Forum for Science, Industry and Business

Sponsored by:     3M 
Search our Site:

 

Obstacles fall to feasibility of hybrid fuel cell vehicle

20.08.2002


A series of obstacles fell before the onslaught of a Penn State engineering graduate class as they tackled and found solutions to all the barriers preventing development of a hybrid fuel cell automobile using hydrogen fuel cells and battery storage.



"The professors asked the class to solve the problem of hydrogen odorization," says Jamie Weston, graduate student in energy and geoenvironmental engineering. "We quickly came up with a solution and, took the rest of the course to develop our solution and follow the problems as far as we could."

The students -- Mike Sprague, Hui Long, Ramya Venkataraman, Patrick Flynn, Eric Wolfe and Weston -- are all in Penn State’s Energy and Geoenvironmental Engineering program and took the hands-on fuel science class taught by Alan W. Scaroni, head and professor, Andre Boehman, associate professor, and Sarma V. Pisupati, associate professor in the department.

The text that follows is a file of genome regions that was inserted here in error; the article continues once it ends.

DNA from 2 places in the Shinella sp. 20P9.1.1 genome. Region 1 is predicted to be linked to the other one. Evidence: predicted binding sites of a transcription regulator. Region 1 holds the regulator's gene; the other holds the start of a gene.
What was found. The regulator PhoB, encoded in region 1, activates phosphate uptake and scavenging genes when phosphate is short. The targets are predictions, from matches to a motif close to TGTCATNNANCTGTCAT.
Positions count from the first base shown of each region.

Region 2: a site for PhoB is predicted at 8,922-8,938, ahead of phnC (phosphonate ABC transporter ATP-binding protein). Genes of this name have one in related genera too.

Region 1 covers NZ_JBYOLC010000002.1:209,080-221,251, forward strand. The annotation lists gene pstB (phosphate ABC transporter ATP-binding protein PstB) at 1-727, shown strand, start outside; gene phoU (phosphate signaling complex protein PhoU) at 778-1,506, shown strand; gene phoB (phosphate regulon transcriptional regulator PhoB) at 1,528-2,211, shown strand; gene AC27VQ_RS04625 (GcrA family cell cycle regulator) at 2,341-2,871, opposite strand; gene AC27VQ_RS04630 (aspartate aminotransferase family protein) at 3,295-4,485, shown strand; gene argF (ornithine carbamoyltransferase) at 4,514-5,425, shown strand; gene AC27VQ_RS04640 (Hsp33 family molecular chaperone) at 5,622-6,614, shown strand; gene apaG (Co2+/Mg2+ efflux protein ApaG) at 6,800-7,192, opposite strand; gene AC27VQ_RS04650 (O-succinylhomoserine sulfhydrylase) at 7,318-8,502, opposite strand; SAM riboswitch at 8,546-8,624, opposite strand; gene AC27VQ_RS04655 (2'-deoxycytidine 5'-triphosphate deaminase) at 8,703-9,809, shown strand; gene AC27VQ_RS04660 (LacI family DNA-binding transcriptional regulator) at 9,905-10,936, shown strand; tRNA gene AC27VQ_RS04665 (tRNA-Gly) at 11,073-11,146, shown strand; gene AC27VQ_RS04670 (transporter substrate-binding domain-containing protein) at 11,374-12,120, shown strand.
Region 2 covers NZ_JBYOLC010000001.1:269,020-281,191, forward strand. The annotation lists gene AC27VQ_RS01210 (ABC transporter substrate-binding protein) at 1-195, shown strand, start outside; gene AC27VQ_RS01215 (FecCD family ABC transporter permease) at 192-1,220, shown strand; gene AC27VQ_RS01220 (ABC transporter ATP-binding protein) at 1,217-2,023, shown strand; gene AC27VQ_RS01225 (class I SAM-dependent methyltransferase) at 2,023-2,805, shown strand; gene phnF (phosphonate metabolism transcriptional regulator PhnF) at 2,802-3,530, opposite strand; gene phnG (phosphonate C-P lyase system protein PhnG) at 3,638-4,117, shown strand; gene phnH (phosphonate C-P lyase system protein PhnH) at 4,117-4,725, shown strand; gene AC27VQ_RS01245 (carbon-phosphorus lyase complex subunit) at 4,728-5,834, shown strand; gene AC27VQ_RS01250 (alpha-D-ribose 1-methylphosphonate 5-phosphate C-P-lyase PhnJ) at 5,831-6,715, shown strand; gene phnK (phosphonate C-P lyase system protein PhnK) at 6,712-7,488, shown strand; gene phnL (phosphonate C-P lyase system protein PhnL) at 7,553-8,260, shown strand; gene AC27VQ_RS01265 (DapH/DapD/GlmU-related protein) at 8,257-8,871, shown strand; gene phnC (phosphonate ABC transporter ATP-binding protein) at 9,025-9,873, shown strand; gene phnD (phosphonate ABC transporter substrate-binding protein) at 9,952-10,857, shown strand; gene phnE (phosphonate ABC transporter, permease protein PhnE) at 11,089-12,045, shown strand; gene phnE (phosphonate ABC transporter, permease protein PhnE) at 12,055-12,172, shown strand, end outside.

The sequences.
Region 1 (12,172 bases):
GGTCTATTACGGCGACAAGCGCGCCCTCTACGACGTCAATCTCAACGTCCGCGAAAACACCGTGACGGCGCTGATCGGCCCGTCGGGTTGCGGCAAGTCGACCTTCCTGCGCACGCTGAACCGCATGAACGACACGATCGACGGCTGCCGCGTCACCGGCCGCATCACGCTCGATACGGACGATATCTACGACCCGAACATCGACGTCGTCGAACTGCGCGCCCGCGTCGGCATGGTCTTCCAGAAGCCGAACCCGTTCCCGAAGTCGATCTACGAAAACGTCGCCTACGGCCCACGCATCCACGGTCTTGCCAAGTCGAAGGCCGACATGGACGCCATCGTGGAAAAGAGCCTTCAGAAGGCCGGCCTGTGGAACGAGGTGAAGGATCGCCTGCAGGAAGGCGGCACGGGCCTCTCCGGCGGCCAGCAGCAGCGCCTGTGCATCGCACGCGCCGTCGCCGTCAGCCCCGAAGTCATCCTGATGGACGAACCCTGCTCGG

Hydrogen is a colorless and odorless gas. The U.S. government mandates that all flammable gases must, by law, have an odor. The chemicals used to add a smell to the gas, limit the possibility of using the hydrogen in a fuel cell because the chemicals often poison the cells.

"We came up with a simple system that removes the odorant with adsorbers and then tests to ensure that all the odorant is removed before sending the hydrogen to solid storage and fuel cell," says Weston.

Fuel cells convert the chemical potential of hydrogen and oxygen to electrical potential with heat and water without burning the hydrogen. For a fuel cell to work, the hydrogen must be ultra pure.

Another problem in the conceptualization of hybrid fuel cell vehicles is hydrogen storage. While hydrogen is easily stored as a compressed gas, safety concerns swayed the students to use a technically feasible solid storage method. The students chose a metal hydride system based on magnesium.